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Kitante school to go with Museum

3200 pupils may have  to go elsewhere

If the government insists on demolishing the Uganda museum so as to build the East African Trade Tower, there will be serious ramifications for the immediate environment, architects involved in the project have warned.

The Observer has learnt that the government has been told it must relocate Kitante primary school and the offices of the Uganda Wildlife Authority.

The two private firms tasked to draw architectural designs of the proposed 60-storey tower, argue that the demolition and construction may cause “health and safety issues for occupants so close to a very large construction site.”

Sources said  most of the architectural design work was done by the UK-based firm Capita Symonds. On its website (www.capitasymonds.co.uk), Capita Symonds describes itself as “one of the UK’s largest, multifaceted consultancies delivering property and infrastructure projects on a local, national and international scale.” It was assisted by Plan Systems, a Uganda-based firm.

Our emailed questions to Capita Symonds to clarify on some aspects of the designs and on the recommendations went unanswered by press time. The 23-page report by the two firms is undated but sources in the Tourism ministry said it was completed in December 2010.

We understand it was heavily premised on a project proposal designed by the ministry explaining why Uganda needed such a project. The Observer has obtained both documents.
Schola Ndyagabaki, the head teacher of Kitante primary school, expressed shock about the impending relocation, saying it could spell disaster for the school.

“We have 3,202 pupils. Where will you put all these? Government has to be careful,” she told The Observer at the school yesterday.

Ndyagabaki feared that the relocation would affect the enrolment of pupils, citing the example of Shimoni demonstration school, which she said had 4,000 pupils but after the relocation only 600 pupils remained.

In 2006 amidst public opposition, the government demolished Shimoni demonstration school along Nile avenue, to give way for the construction of a five-star hotel. It is not clear whether the relocation of Kitante primary school will be permanent or temporary but the project proposal estimates that the construction of the tower will take between six and ten years.

Given the criticism the project has already attracted from cultural activists, a source in the Tourism ministry told The Observer this week that some officials in the ministry fear that if the impending relocation of the school becomes public knowledge, it will embolden those opposed to the entire project.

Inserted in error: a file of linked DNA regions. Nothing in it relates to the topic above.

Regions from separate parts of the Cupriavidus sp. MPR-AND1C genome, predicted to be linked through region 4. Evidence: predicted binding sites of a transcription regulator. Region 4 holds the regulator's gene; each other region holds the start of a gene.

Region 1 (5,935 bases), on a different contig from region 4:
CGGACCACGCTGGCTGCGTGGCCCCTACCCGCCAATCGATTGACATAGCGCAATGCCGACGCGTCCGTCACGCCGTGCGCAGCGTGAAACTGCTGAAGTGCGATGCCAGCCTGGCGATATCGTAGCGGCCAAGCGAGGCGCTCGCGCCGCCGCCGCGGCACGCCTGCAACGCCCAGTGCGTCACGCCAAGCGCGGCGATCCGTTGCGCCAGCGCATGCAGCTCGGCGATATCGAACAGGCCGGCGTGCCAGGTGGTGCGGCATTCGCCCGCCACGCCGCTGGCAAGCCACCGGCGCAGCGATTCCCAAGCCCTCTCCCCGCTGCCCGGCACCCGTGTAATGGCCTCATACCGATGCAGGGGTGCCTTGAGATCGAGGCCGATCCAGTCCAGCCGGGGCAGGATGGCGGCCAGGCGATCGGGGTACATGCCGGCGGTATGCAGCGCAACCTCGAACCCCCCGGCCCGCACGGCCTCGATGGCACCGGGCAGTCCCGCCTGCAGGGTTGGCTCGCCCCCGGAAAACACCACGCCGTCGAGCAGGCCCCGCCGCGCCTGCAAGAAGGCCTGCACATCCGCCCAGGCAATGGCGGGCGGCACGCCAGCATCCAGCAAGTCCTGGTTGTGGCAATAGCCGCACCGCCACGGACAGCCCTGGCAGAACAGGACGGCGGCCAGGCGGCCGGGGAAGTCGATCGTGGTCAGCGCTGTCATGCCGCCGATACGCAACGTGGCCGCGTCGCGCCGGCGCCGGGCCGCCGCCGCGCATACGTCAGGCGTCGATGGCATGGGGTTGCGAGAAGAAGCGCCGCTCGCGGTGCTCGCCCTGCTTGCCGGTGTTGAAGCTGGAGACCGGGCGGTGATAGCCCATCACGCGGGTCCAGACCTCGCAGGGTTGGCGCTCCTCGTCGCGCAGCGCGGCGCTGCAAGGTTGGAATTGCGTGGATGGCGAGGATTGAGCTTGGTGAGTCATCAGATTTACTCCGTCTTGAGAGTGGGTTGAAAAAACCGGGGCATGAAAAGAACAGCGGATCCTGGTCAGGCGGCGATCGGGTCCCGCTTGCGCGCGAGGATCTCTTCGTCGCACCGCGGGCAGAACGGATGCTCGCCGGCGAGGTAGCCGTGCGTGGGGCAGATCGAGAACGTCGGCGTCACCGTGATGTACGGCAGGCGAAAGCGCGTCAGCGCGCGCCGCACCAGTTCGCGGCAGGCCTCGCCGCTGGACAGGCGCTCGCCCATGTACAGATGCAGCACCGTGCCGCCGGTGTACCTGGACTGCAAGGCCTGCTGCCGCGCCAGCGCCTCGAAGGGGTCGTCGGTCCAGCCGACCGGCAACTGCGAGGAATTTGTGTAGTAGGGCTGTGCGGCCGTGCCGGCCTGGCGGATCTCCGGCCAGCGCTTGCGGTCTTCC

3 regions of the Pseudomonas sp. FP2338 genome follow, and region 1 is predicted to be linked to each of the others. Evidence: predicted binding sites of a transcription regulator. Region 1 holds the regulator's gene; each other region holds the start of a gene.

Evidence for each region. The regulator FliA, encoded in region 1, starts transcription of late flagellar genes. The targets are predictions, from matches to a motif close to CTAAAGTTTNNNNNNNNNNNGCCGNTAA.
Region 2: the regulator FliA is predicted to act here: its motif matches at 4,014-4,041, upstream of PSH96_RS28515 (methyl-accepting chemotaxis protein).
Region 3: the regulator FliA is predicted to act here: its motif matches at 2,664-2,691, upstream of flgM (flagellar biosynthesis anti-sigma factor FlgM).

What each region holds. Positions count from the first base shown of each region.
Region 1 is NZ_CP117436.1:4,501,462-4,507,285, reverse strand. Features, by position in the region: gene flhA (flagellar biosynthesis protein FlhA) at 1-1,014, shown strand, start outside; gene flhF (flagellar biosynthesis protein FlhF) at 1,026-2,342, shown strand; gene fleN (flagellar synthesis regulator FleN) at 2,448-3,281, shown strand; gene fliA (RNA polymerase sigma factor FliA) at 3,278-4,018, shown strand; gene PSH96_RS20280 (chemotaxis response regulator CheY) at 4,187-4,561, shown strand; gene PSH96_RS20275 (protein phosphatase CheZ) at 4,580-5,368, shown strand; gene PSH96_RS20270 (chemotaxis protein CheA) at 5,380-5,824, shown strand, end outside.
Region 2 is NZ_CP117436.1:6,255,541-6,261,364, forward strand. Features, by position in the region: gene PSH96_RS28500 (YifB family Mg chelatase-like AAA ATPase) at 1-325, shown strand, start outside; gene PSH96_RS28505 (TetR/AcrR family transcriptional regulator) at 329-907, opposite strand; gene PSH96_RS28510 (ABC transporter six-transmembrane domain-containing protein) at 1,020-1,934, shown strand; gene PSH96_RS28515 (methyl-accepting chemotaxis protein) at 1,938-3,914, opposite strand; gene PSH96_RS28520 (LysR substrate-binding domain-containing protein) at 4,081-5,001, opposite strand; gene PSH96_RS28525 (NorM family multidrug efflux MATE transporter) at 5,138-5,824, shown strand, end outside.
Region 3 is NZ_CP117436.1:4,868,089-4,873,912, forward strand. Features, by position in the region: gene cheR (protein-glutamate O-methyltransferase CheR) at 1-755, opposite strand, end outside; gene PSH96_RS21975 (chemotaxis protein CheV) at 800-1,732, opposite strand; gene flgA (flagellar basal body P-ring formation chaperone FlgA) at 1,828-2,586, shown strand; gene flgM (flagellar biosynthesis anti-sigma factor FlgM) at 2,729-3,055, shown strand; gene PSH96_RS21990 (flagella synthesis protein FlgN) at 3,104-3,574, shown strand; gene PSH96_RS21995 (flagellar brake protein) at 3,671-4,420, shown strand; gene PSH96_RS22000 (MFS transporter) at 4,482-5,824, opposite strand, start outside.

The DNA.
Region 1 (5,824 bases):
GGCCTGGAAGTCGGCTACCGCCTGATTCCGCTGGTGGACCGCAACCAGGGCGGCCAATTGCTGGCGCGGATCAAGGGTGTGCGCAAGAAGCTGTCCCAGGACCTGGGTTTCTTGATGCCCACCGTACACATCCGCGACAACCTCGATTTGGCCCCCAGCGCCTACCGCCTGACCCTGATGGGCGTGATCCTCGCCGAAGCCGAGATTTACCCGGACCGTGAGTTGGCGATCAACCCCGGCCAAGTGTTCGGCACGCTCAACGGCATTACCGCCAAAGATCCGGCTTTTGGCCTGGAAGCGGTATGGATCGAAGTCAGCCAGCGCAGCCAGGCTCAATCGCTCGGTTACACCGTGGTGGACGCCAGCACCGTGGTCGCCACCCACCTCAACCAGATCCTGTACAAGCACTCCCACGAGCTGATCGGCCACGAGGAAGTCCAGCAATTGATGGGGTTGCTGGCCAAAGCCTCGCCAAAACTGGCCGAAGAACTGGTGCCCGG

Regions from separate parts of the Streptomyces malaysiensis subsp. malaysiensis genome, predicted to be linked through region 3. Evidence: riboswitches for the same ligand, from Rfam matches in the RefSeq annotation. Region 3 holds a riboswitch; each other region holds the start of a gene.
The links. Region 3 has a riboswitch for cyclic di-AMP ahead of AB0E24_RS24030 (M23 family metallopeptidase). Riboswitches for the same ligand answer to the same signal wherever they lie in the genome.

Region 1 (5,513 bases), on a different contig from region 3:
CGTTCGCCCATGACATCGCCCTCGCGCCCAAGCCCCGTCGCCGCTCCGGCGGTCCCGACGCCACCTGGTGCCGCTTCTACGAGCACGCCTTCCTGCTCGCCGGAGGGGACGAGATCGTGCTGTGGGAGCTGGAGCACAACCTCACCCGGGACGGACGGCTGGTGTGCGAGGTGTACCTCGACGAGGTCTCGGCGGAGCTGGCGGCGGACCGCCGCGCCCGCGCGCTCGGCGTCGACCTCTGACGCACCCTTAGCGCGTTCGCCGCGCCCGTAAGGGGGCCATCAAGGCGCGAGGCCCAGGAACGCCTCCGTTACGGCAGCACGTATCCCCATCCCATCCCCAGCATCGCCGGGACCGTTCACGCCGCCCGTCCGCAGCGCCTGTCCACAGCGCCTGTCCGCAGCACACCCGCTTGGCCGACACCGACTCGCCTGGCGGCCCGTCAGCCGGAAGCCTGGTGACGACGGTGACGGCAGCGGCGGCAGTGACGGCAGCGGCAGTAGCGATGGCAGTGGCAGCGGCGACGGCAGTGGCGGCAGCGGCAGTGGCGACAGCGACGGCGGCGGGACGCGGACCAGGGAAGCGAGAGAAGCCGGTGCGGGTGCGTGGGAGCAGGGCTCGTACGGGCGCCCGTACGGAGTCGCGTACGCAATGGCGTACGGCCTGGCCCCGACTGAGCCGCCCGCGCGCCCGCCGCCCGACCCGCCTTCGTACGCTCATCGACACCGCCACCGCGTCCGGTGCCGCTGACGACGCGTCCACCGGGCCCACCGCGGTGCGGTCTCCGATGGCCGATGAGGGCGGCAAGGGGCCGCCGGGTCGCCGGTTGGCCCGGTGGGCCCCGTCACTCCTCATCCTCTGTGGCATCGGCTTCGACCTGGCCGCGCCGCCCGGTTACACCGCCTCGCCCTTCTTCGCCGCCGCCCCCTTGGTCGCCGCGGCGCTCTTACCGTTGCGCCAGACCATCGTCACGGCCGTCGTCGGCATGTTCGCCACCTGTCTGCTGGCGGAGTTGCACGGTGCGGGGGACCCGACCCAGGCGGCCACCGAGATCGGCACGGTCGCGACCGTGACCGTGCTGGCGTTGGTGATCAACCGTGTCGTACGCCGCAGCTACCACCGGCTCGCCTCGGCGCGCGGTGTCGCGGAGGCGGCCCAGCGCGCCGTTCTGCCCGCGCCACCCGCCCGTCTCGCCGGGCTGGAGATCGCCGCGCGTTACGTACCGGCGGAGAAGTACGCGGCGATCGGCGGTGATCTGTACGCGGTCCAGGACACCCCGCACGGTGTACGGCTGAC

Our attempts to get a comment from officials in the ministry overseeing this project were futile as no one wanted to comment. As for the museum, the firms argue that theoretically it can be located behind the building. They, however, warn this would “set up a clash of scale between the massive new building and the retained museum”, thereby undermining its importance. They consequently recommend that the museum be demolished.


According to the architectural designs, the East African Trade Tower, at 300 metres in height, will be the ‘tallest in Africa’. The architects’ report says the tower will be taller than the Carlton Centre, an office tower in Johannesburg which at 220 meters is currently considered to be the tallest building on the continent.

The architects have proposed three structural design options, one of which government could use. The tower can be built in shape of a waterfall to bring out the fact that Uganda has a strong relationship with nature.

There is also the option of building three semi-detached towers, symbolising one of the three original member states of the East African Community (Uganda, Kenya and Tanzania). The third option is that of a Crane, which is inspired by the Crested Crane, the national bird.

Yet whatever design government settles for, the architects recommend a robust procurement process be put in place that details “the standards required and the very specialist experience and skills that must be provided such a tall building and which ensures that those standards are met.”

On its part, government says the tower will be a “beacon as well as a vehicle for Uganda’s continuing economic success, projecting Uganda as the Pearl of Africa.” It will also address the shortage of office space in Kampala, especially for various government institutions.

“Government’s infrastructure is inadequate to cater for office space and house her civil servants who are ever on the increase. Government has to spend millions of taxpayer’s money every year on renting properties to house some of her public force against a stretched budget,” the 31-page proposal says.

It anticipates that the total cost of the project will be $750m, which is equivalent to Shs 1.8 trillion.  Since the proposal was drawn in 2010, the figure is likely to rise due to a general increase in the cost of building materials over the past two years.

The government admits that it cannot raise that money and it is relying on a private investor who upon completion of the building will operate it for 30 years. After that period, government believes the investor will have recouped his/her investment.

According to the proposal, the government had hoped that by September 2011 construction would begin and that the investor would hand back the building government after recouping the investment by August 2036.

However, due to strong opposition from a wide section of society, government decided to temporality halt the project. The Court of Appeal is yet to dispose of a suit filed by a consortium of civil society organisations opposed to the project.


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